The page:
In the last few days, the government have yet again demonstrated their hypocrisy by excluding social care workers from the new NHS visa that is being introduced as part of the post-Brexit points-based immigration system. It also means that many NHS cleaners, porters, and support staff won’t be able to benefit from it. The NHS visa is a necessary and welcomed proposal that acknowledges the dedication and hard work of many NHS staff who are immigrants. It seems even more baffling, therefore, that the government are leaving out a large proportion of these staff. Without immigrants, our healthcare system would be much, much worse off.
The Conservatives have failed to acknowledge the important role played by immigrant social care workers and support staff not just in fighting the pandemic, but also in helping keep the NHS running.
The government’s record with NHS staff during the pandemic has, like I said, been shameful. Calling for the nation to support our health system in press briefings whilst failing to support it through policy is something the government must be held to account for. It has been one of this government’s biggest and most blatant disasters.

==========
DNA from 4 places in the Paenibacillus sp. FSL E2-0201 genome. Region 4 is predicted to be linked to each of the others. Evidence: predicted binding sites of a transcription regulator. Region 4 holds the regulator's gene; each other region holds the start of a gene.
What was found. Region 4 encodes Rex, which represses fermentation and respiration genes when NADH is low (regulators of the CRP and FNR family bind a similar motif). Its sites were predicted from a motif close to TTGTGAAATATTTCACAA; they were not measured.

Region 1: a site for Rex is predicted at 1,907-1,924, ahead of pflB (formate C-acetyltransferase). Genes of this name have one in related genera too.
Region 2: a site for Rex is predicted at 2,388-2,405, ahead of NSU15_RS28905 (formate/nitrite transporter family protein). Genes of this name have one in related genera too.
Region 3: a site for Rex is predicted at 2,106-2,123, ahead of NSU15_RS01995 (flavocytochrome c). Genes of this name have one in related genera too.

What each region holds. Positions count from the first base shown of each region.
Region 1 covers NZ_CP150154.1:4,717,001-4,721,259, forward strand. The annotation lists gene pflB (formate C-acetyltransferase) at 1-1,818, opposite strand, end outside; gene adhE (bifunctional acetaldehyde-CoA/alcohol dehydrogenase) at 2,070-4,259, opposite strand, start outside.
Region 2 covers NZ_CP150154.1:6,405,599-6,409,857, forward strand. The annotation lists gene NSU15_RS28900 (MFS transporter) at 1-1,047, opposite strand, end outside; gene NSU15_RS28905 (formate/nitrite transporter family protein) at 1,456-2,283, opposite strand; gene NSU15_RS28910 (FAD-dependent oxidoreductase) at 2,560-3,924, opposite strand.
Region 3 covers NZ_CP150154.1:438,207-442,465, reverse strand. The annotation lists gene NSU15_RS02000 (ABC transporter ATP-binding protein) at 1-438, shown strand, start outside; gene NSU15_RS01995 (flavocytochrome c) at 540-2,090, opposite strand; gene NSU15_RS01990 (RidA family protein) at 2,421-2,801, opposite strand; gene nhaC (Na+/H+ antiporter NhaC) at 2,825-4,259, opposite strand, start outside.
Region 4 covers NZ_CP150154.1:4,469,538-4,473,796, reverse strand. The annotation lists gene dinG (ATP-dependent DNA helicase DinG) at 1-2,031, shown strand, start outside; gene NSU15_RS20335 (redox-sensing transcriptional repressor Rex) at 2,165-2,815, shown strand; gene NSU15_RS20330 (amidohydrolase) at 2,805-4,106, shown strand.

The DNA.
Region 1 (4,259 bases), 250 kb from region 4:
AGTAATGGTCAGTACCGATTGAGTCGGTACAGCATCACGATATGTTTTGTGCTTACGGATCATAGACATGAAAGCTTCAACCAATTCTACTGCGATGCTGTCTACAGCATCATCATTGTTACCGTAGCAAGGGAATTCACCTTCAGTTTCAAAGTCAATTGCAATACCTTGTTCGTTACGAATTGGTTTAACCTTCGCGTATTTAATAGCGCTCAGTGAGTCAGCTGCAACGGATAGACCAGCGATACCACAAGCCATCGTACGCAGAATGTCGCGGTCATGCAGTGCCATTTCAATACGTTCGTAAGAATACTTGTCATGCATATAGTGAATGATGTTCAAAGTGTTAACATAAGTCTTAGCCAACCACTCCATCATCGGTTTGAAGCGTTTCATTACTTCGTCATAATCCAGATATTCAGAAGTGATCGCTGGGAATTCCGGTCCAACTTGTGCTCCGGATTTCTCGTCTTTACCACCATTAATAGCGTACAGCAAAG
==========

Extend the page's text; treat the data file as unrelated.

Written by Guest Liberal Writer, Fergus Harris
Point of Information
The criticism is apt, but maybe it’s not only the Government that’s to blame? – a Conservative Response
The headline of this article has certainly ruffled my feathers, but I had to agree at times. Whilst most of us were tucked away in the safety of our homes, NHS workers put their health on the line. I also found clapping to be a hollow, exaggerated gesture. It made much noise, that we forgot about the government’s failings.
The free parking will be available for eligible workers and visitors from January 2021, as per the Conservative manifesto. Hospitals could already enact this scheme. Should we be really blaming the government when it is hospitals that could take a step towards change?